The family and friends of cult US writer Hunter S Thompson plan to honour his wish for his ashes to be fired out of a cannon.
The writer had been suffering a series of health problems
The author, who committed suicide on Sunday aged 67, said on several occasions that he would like an artillery send-off for his remains.
"If that's what he wanted, we'll see if we can pull it off," said friend and historian Douglas Brinkley.
He said Thompson had probably planned his suicide due to declining health.
"I think he made a conscious decision that he had an incredible run of 67 years, lived the way he wanted to and wasn't going to suffer the indignities of old age," said Mr Brinkley.
"This was not just an act of irrationality. It was a very pre-planned act. He was not going to let anybody dictate how he was going to die," he added.
Johnny Depp played Thompson in a film version of Fear and Loathing
In a statement, Hunter's wife Anita and son Juan said: "It is entirely fitting that Hunter, as a master of politics and control, chose to take his life on his own schedule by his own hand, rather than submitting to fate, genetics or chance."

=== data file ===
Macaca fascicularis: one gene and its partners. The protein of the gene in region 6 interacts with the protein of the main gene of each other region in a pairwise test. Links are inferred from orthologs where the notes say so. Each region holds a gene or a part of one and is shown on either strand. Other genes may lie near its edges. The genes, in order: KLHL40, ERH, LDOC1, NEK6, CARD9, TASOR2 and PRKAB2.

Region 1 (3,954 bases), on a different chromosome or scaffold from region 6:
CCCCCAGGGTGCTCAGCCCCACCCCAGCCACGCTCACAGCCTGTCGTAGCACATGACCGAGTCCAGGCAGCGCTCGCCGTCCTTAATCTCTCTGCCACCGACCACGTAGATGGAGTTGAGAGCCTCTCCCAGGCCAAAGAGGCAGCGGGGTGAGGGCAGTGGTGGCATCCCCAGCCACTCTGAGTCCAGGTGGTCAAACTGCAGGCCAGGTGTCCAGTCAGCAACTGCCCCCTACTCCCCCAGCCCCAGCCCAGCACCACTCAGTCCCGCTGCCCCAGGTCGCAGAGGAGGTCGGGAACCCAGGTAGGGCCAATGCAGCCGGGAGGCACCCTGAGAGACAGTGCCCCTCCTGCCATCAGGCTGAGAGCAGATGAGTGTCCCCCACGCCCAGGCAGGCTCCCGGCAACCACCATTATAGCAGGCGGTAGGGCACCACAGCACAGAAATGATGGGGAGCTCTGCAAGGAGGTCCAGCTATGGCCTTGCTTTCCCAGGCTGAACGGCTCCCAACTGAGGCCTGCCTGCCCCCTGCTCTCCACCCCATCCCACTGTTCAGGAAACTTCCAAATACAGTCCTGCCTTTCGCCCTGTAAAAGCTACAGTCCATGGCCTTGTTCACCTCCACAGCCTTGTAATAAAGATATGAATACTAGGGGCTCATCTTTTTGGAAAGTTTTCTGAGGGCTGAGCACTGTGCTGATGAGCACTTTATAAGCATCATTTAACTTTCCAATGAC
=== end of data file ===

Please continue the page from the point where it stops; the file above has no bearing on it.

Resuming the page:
"Though we will miss him bitterly, we understand his decision. Let the world know that Dr Hunter S Thompson died with his glass full, a fearless man, a warrior."
Before his death Thompson, who was renowned for the 1972 cult classic Fear and Loathing in Las Vegas, had spent the weekend with his son, daughter-in-law and grandson.
He had been suffering from a series of health problems including a broken leg and hip replacement.
Talking of Thompson's wish for an artillery send-off, fireworks expert Marc Williams said it was not uncommon for US families to spread the ashes of loved ones through the sky in a fireworks shell.
He said: "If you were going to light up a flash-bomb worthy of Hunter S Thompson, you'd want to make it an earth-shaker."